Frederick II, Elector of Saxony

Frederick II
Elector of Saxony
Reign4 January 1428 – 7 September 1464
PredecessorFrederick I
SuccessorErnest
Landgrave of Thuringia
Reign7 May 1440 - 1445
PredecessorFrederick IV
SuccessorWilliam II
Margrave of Meissen and Duke of Saxony
Reign4 January 1428 – 7 September 1464
PredecessorFrederick IV/I
SuccessorAlbert IV/III
Born22 August 1412
Leipzig, Electorate of Saxony, Holy Roman Empire
Died7 September 1464(1464-09-07) (aged 52)
Leipzig, Electorate of Saxony, Holy Roman Empire
Burial
Spouse
(m. 1431)
Issue
among others...
Amalia, Duchess of Bavaria
Anna, Electress of Brandenburg
Ernest, Elector of Saxony
Albert, Duke of Saxony
Hedwig, Abbess of Quedlinburg
HouseHouse of Wettin
FatherFrederick I, Elector of Saxony
MotherCatherine of Brunswick and Lunenburg
ReligionRoman Catholicism

Frederick II, The Gentle (Friedrich, der Sanftmütige; Frederick the Gentle; 22 August 1412 – 7 September 1464) was Elector of Saxony (1428–1464) and was Landgrave of Thuringia (1440–1445).

Biography

Frederick was born in Leipzig, the eldest of the seven children of Frederick I, Elector of Saxony, and Catherine of Brunswick and Lunenburg.

After the death of his father in 1428 he took over the government together with his younger brothers William III, Henry and Sigismund. In 1433 the Wettins finally concluded peace with the Hussites and in 1438 Frederick led Saxon forces to victory in the Battle of Sellnitz. That same year it was considered the first federal state parliament of Saxony. The parliament received the right to find together in case of innovations in fiscal matters also without summoning by the ruler.

Also in 1438 it was decided that Frederick, and not his rival Bernard IV, duke of Saxe-Lauenburg, was entitled to exercise the Saxon electoral vote at the elections for the German throne. The elector then aided Albert II to secure this dignity, performing a similar service for his own brother-in-law, Frederick two years later.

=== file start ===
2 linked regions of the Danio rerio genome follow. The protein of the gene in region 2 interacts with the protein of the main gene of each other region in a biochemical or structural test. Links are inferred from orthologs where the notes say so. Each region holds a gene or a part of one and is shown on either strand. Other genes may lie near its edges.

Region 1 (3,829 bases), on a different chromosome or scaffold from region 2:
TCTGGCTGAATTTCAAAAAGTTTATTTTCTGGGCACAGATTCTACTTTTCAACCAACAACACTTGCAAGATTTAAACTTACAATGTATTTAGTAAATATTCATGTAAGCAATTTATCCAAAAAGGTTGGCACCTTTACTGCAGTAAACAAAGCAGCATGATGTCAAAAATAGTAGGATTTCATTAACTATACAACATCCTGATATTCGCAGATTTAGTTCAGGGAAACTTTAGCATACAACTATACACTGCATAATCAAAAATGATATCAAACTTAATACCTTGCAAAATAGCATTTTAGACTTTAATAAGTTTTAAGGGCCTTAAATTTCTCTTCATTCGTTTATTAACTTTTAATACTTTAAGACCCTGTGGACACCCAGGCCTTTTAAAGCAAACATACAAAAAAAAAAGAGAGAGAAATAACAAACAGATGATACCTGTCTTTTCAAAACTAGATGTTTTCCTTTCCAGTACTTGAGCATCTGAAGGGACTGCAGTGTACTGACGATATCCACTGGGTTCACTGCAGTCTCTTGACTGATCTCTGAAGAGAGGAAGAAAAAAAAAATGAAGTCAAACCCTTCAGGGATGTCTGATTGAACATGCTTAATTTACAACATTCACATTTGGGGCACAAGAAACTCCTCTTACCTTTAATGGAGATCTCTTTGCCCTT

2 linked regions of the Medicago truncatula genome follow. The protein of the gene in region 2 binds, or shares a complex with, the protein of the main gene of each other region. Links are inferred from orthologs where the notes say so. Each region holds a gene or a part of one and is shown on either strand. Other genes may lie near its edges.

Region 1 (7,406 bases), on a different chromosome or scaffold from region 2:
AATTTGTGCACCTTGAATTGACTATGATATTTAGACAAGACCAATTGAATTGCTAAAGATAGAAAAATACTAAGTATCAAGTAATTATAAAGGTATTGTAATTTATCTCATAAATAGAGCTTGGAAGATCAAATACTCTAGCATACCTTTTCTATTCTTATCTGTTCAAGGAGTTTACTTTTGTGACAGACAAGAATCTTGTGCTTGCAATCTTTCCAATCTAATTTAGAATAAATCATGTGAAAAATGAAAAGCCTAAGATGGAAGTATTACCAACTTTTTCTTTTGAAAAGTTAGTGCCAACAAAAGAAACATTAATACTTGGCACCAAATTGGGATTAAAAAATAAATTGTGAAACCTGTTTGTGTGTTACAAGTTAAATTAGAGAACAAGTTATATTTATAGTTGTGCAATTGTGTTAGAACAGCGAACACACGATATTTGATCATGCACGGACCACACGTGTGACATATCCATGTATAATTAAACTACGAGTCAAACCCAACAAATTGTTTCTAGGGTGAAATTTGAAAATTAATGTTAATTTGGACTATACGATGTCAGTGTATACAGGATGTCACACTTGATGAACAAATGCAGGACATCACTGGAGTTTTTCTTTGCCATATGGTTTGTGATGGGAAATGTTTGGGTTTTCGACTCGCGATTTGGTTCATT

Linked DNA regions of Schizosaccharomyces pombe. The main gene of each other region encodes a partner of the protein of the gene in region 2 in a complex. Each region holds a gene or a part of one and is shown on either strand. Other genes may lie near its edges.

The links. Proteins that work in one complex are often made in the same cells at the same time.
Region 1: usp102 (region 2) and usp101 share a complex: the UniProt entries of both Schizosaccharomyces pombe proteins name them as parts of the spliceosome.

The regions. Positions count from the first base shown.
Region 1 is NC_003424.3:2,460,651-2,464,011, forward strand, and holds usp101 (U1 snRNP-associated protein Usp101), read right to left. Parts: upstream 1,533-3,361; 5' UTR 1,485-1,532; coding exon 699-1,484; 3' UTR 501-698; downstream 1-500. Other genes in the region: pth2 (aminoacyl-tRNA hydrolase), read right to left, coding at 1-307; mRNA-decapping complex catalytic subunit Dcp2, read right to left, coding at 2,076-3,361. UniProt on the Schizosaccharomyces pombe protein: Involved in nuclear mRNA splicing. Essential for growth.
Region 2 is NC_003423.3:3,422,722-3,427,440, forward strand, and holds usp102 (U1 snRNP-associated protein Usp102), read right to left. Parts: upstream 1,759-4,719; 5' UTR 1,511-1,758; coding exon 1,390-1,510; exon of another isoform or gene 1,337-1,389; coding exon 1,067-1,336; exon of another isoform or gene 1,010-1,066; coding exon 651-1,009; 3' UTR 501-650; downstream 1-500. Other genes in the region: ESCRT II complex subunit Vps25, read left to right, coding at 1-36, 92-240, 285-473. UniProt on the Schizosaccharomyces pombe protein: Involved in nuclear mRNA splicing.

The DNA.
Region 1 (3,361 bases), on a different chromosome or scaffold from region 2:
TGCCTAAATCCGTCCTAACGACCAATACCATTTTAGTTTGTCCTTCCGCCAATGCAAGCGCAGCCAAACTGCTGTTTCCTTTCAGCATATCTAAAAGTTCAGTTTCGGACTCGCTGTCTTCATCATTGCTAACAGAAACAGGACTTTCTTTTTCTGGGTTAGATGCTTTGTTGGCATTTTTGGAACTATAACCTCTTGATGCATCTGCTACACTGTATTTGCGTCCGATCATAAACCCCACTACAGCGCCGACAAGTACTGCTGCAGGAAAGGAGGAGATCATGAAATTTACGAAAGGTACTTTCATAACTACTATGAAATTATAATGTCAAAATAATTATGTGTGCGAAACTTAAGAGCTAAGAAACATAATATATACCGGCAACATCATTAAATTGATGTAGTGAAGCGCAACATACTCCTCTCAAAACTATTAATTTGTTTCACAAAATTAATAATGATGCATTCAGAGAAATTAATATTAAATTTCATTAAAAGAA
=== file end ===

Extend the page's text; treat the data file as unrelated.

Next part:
Ernest, Elector of Saxony (1464–1486), Frederick II, Elector of Saxony (1428–1464) and Albert III, Duke of Saxony (1486–1500); Fürstenzug, Dresden, Germany

After Henry's death in 1435, and Sigismund was forced to renounce and became a bishop (in 1440), Frederick and William divided their possessions. In the Division of Altenburg in 1445, William III received the Thuringian and Frankish part, and Frederick got the Eastern part of the principality. The mines remained common possessions. Disputes over the distribution led however in 1446 to the Saxon Brother War, which found an end only on 27 January 1451 with the peace of Naumburg. In the Treaty of Eger in (1459), elector Frederick, Duke William III and the king of Bohemia George of Podebrady fixed the borders between Bohemia and Saxony, at the height of the Ore Mountains (German: Erzgebirge) and the middle of the Elbe which still holds today. It belongs therefore to the oldest still existing borders of Europe.

After the death of Frederick, in Leipzig, both of his sons, Ernest and Albert, first took over the government together. After Duke William III died in 1482, Thuringia returned to Frederick's line.

Family and issue

In Leipzig, Electoral Saxony on 3 June 1431 Frederick married Margaret of Austria, the daughter of Ernest of Austria and Cymburgis of Masovia. They had eight children:

  1. Amalia (b. Meissen, 4 August 1436 – d. Rochlitz, 19 October 1501), married on 21 March 1452 to Louis IX, Duke of Bavaria.
  2. Anna (b. Meissen, 7 March 1437 – d. Neustadt am Aisch, 31 October 1512), married on 12 November 1458 to Albert III Achilles, Elector of Brandenburg
  3. Frederick (b. Meissen, 28 August 1439 – d. Meissen, 23 December 1451).
  4. Ernest, Elector of Saxony (b. Meissen, 24 March 1441 – d. Colditz, 26 August 1486).
  5. Albert, Duke of Saxony (b. Grimma, 31 July 1443 – d. Emden, 12 September 1500).
  6. Margaret (b. Meissen?, 1444 – d. Seusslitz?, ca. 19 November 1498), Abbess of Seusslitz.
  7. Hedwig (b. Meissen?, 31 October 1445 – d. Quedlinburg, 13 June 1511), Abbess of Quedlinburg (1458).
  8. Alexander (b. Meissen, 24 June 1447 – d. Meissen, 14 September 1447).

July 1455 saw the Prinzenraub, the attempt of a knight named Kunz von Kaufungen to abduct Frederick's sons Ernest and Albert. Having carried them off from Altenburg, Kunz was making his way to Bohemia when the plot was accidentally discovered and the princes restored.

Ancestry


This page was last updated at 2024-02-01 06:04 UTC. Update now. View original page.

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